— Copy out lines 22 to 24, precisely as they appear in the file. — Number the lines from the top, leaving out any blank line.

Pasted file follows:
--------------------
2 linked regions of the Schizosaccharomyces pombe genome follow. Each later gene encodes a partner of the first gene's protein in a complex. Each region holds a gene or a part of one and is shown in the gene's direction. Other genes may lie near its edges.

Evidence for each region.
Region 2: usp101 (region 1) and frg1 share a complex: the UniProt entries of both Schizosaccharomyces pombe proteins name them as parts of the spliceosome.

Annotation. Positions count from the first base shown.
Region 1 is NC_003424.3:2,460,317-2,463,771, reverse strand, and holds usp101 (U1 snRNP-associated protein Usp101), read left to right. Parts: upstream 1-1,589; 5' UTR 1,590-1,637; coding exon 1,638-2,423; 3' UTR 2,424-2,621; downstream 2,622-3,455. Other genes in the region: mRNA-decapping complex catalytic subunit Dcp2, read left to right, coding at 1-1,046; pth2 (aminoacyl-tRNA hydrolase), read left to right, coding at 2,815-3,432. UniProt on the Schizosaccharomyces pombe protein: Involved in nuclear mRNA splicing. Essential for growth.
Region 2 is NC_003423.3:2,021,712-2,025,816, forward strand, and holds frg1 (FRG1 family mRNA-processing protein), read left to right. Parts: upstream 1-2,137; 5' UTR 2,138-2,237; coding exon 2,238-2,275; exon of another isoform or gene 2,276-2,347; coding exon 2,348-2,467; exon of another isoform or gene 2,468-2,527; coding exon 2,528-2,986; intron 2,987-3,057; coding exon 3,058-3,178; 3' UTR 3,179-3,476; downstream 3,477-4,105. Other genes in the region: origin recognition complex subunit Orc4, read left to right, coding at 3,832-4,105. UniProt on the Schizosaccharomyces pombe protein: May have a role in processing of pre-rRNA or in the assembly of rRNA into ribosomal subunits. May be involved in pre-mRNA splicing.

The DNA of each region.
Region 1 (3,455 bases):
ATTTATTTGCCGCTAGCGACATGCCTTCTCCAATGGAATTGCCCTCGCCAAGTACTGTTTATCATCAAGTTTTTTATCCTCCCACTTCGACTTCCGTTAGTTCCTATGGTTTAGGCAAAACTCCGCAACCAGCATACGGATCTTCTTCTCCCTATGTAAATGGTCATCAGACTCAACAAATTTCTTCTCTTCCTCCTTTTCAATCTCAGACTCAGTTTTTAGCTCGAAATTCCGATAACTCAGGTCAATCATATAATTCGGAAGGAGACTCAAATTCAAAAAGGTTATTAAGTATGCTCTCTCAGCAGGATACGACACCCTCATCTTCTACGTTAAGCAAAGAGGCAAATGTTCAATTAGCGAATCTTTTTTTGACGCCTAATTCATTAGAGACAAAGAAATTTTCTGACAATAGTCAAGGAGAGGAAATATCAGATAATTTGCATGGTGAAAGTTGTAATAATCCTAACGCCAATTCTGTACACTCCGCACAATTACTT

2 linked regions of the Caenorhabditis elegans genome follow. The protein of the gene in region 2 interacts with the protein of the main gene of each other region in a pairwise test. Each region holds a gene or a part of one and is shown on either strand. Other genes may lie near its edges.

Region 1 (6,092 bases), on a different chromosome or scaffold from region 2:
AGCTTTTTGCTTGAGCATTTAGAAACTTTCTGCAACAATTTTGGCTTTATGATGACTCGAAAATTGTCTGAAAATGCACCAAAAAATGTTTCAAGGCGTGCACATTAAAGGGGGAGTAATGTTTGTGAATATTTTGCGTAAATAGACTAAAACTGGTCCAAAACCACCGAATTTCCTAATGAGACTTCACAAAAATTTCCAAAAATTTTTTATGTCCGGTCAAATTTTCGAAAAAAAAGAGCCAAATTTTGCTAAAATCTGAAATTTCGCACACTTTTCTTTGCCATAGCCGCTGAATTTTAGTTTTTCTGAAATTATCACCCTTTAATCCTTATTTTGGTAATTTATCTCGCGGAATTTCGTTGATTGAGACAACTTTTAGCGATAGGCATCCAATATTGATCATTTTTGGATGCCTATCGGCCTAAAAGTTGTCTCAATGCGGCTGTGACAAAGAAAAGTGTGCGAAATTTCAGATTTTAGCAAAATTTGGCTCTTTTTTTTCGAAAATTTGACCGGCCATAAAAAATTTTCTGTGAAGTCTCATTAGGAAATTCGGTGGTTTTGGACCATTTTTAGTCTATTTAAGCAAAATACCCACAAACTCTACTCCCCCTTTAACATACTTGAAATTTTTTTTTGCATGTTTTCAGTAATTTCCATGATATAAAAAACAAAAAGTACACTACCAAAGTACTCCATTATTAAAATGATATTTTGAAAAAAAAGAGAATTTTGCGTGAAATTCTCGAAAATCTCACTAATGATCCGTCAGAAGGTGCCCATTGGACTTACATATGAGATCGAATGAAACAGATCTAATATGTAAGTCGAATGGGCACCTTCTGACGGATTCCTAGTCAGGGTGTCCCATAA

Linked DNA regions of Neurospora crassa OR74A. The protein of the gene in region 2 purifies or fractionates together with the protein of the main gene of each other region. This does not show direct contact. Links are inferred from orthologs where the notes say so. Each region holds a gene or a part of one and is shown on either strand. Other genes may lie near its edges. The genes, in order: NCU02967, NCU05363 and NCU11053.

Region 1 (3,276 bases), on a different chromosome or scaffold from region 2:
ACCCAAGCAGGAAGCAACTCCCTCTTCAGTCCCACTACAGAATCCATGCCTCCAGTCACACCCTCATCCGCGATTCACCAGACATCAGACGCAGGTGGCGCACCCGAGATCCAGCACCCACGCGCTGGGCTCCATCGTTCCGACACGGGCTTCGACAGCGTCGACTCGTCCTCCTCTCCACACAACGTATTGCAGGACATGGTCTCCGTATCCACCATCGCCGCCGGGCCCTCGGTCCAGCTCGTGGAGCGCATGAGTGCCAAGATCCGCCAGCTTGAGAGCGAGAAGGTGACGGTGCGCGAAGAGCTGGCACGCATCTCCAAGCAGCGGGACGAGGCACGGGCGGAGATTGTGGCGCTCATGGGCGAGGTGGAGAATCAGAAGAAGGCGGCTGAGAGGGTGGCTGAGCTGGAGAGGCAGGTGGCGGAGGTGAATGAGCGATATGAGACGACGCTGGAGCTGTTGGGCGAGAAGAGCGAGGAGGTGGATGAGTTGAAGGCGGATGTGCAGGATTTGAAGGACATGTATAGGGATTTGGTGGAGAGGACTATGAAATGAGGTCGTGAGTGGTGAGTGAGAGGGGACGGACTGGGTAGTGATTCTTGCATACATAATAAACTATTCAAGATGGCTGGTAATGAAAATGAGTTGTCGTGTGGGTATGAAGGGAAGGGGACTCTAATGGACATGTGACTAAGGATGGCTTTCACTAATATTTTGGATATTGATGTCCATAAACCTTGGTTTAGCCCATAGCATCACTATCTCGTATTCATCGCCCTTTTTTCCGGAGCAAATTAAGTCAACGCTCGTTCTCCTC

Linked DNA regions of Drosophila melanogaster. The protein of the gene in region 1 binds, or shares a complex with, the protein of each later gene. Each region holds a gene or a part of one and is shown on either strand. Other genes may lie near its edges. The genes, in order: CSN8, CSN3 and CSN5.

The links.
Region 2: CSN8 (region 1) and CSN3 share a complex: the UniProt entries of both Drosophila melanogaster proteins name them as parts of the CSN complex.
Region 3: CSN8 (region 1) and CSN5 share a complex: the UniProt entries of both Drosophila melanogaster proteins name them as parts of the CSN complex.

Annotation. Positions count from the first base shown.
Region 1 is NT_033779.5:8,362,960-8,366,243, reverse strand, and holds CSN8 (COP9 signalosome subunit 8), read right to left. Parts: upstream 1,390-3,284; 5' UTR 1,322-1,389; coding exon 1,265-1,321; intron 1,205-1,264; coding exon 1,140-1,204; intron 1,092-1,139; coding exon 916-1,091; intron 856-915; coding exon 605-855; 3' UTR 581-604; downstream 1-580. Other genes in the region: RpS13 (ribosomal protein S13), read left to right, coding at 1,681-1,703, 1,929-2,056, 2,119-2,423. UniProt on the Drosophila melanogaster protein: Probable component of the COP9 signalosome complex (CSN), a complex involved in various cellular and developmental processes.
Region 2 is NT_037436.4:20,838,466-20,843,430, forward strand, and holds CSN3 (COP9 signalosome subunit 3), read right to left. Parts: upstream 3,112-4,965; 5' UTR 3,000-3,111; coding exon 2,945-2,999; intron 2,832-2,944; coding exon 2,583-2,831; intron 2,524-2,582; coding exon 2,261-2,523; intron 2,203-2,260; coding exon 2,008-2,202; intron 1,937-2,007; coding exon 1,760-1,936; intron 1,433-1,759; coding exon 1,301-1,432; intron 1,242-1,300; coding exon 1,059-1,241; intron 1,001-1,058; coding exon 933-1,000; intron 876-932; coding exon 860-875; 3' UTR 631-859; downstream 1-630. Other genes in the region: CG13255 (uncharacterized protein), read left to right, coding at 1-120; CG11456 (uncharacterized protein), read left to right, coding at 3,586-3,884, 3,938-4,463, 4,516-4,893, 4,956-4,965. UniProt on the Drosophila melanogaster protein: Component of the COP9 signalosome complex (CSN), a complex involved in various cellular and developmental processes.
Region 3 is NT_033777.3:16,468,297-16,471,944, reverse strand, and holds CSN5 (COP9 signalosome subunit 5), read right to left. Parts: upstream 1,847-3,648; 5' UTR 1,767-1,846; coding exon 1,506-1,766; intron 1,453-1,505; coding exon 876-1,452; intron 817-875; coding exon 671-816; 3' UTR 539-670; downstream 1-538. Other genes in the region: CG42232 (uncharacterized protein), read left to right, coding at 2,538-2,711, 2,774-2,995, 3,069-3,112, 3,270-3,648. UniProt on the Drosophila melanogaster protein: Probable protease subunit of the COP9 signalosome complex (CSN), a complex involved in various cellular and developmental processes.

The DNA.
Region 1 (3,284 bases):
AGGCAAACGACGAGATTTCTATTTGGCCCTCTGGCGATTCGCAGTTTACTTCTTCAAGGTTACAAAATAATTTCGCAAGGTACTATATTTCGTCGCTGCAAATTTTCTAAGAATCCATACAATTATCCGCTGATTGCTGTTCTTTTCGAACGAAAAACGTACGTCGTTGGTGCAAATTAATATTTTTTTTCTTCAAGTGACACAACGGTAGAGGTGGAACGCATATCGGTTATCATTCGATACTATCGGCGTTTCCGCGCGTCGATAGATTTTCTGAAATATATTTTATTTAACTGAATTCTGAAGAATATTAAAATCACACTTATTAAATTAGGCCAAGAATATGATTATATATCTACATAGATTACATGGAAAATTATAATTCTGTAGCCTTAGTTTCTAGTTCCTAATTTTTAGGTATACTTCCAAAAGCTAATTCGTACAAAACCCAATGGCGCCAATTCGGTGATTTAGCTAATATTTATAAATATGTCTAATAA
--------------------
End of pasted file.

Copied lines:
Region 2 is NT_037436.4:20,838,466-20,843,430, forward strand, and holds CSN3 (COP9 signalosome subunit 3), read right to left. Parts: upstream 3,112-4,965; 5' UTR 3,000-3,111; coding exon 2,945-2,999; intron 2,832-2,944; coding exon 2,583-2,831; intron 2,524-2,582; coding exon 2,261-2,523; intron 2,203-2,260; coding exon 2,008-2,202; intron 1,937-2,007; coding exon 1,760-1,936; intron 1,433-1,759; coding exon 1,301-1,432; intron 1,242-1,300; coding exon 1,059-1,241; intron 1,001-1,058; coding exon 933-1,000; intron 876-932; coding exon 860-875; 3' UTR 631-859; downstream 1-630. Other genes in the region: CG13255 (uncharacterized protein), read left to right, coding at 1-120; CG11456 (uncharacterized protein), read left to right, coding at 3,586-3,884, 3,938-4,463, 4,516-4,893, 4,956-4,965. UniProt on the Drosophila melanogaster protein: Component of the COP9 signalosome complex (CSN), a complex involved in various cellular and developmental processes.
Region 3 is NT_033777.3:16,468,297-16,471,944, reverse strand, and holds CSN5 (COP9 signalosome subunit 5), read right to left. Parts: upstream 1,847-3,648; 5' UTR 1,767-1,846; coding exon 1,506-1,766; intron 1,453-1,505; coding exon 876-1,452; intron 817-875; coding exon 671-816; 3' UTR 539-670; downstream 1-538. Other genes in the region: CG42232 (uncharacterized protein), read left to right, coding at 2,538-2,711, 2,774-2,995, 3,069-3,112, 3,270-3,648. UniProt on the Drosophila melanogaster protein: Probable protease subunit of the COP9 signalosome complex (CSN), a complex involved in various cellular and developmental processes.

The DNA.